Understanding fgets


I’m trying to understand how fgets works to read words from a file. Say we have this dict.txt file:


and I try to read the words from the file as such, while keeping track of the number of words using a counter:

int counter = 0;
char* word = malloc(6);
FILE* file = fopen("dict.txt", "r");
while (fgets(word, 6, file) != NULL) {
    printf("%s", word);
printf("%d", counter);

All words are printed correctly but for some reason, counter = 5, even though the file contains only 3 words. In general, it seems to be counter = 2*(number of words in file) - 1. Hence, somehow fgets reads each word twice except for one word. Does it perhaps read the newline characters \n separately, which each word possesses except for the last one? How could I resolve that issue? I tried replacing ‘\n’ by ‘\0’ within the while-loop but that didn’t help. When listing the words in the file as such hotelcranezymic (i.e. without new lines), then the counter is correct.

Based on the documentation on what fgets does, it should read 6 characters into “word” (including the terminator). Each word in the file has 6 characters, the 5 letters + a terminator (new line for the first two words and zero terminator for the last word (or does the last word have no terminator?)? I’m not sure why fgets isn’t able to read those 6 characters or how I can find out what it’s doing.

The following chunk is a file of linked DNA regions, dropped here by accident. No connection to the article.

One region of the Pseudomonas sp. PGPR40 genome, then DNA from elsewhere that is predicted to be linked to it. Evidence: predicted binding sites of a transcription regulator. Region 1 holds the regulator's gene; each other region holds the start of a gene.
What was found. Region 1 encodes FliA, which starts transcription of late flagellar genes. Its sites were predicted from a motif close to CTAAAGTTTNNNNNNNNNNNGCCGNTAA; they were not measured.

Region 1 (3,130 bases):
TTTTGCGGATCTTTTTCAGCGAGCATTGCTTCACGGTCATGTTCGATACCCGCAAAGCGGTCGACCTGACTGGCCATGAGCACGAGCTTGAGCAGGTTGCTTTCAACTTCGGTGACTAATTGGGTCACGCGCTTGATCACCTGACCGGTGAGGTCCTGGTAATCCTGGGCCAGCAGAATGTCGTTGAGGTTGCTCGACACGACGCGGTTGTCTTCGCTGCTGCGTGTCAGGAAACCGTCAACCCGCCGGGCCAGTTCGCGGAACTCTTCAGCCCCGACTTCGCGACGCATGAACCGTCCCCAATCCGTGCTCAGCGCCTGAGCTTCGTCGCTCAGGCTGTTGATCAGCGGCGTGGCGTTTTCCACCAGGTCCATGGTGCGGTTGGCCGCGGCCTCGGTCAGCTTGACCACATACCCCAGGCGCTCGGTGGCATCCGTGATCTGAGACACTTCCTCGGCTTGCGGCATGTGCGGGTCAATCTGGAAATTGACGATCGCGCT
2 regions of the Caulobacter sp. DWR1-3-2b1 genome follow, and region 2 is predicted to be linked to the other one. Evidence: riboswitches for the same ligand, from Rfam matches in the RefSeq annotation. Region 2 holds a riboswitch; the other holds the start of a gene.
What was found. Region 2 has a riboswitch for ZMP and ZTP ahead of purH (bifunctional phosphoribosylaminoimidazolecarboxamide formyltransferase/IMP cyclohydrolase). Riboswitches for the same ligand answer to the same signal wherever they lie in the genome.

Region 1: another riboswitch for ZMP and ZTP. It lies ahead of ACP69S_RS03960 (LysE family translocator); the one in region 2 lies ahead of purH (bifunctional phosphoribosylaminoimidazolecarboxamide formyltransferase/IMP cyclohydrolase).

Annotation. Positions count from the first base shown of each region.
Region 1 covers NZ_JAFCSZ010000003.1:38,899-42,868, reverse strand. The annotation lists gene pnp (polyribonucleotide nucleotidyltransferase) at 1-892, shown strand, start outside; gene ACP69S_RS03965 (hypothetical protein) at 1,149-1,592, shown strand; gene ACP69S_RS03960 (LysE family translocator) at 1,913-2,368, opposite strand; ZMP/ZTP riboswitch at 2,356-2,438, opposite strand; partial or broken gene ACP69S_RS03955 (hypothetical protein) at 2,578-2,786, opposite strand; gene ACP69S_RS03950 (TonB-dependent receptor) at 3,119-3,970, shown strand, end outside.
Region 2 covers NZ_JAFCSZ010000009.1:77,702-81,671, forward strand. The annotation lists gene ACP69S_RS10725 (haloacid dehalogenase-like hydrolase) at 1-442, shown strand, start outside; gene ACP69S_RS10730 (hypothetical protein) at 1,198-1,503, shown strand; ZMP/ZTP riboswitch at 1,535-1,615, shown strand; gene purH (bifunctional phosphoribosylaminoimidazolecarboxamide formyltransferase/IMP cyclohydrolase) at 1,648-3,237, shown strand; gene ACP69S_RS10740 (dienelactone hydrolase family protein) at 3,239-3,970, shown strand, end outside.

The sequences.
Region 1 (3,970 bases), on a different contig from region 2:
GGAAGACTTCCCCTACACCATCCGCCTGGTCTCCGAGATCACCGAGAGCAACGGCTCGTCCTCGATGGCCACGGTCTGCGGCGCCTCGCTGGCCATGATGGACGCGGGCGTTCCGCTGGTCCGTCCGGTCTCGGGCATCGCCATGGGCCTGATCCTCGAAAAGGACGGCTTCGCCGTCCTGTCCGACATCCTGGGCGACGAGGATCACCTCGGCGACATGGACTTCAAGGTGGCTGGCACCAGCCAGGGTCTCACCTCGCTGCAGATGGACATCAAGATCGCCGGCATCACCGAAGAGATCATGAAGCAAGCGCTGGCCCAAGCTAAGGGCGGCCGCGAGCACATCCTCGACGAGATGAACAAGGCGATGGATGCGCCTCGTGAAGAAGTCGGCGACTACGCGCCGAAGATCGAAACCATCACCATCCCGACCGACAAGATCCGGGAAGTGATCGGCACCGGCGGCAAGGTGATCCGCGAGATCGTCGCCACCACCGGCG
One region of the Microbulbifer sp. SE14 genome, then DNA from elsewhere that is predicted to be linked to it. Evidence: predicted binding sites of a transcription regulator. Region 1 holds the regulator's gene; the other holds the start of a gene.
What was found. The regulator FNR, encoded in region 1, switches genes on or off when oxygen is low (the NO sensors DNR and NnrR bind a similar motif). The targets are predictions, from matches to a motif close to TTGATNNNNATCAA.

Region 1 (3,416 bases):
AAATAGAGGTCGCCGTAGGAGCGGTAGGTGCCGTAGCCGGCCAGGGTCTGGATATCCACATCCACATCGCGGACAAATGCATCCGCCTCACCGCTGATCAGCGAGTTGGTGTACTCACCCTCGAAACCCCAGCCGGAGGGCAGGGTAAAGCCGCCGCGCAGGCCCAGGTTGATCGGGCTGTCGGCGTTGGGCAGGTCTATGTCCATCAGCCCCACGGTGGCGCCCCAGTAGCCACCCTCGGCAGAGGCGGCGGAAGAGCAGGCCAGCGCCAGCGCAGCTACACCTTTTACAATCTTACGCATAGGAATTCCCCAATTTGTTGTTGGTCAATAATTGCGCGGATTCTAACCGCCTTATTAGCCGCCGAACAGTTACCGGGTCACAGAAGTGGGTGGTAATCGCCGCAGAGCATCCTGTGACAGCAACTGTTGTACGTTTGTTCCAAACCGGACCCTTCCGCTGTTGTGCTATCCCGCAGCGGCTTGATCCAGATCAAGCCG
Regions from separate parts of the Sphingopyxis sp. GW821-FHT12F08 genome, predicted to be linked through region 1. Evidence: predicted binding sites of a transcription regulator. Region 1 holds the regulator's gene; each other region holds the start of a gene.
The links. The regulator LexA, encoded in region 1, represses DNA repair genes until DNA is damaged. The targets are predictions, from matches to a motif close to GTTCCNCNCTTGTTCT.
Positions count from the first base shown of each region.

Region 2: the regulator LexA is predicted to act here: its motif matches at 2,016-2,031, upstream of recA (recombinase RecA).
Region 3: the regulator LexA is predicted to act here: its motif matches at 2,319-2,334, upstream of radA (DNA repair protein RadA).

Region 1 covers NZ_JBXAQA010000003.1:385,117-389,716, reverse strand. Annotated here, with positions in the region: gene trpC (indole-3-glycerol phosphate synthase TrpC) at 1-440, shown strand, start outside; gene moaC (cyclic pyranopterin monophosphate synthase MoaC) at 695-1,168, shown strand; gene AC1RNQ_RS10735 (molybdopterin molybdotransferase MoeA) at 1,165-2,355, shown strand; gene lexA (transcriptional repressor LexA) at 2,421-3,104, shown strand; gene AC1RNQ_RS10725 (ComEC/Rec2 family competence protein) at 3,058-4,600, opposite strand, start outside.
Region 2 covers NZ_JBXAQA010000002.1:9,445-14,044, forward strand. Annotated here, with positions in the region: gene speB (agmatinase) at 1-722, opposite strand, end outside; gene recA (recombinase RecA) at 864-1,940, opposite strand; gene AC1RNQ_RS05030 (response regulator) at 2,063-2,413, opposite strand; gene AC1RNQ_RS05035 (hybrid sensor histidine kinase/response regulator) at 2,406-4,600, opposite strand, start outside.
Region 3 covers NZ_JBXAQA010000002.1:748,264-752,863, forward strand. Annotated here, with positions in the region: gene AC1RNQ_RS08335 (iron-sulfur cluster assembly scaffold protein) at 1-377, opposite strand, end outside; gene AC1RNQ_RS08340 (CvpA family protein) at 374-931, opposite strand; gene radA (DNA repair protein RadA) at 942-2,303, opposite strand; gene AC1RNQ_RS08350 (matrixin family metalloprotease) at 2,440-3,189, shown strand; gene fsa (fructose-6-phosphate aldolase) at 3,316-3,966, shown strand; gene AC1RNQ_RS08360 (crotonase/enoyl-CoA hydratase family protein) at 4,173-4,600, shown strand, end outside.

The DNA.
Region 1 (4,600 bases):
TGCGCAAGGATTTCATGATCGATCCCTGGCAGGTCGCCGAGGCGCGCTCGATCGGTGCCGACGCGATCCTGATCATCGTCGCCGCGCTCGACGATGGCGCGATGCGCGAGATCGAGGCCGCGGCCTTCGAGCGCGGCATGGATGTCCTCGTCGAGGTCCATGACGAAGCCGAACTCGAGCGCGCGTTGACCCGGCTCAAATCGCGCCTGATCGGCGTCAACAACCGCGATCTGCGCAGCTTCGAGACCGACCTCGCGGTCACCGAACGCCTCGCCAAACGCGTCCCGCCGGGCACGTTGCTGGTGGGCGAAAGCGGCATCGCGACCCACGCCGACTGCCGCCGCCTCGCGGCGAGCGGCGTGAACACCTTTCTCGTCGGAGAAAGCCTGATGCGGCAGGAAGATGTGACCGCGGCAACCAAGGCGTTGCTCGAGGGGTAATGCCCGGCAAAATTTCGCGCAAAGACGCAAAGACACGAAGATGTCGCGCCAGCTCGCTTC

If I change fgets(word, 6, file) to fgets(word, 7, file), then the counter is correct. However, then I would have an overflow since I only allocated 6 “space units” to word.


Yes. It reads your given number of chars -1 (6-1=5) and adds a '\0' at the last position. If in the current line are less then this number of chars it will just read until the '\n', which means if you are always just reading exactly the letters of your word, the remaining '\n' will still be there and read in the next iteration.

'\n' does not terminate a string it is just used for fgets to know where the line ends. A string always ends with a '\0', even if they are not visible in the file.

Well, if you want to fix it fast you could just allocate 7 “space units” instead. But make sure that you don’t save the '\n' as last character of the word in the trie.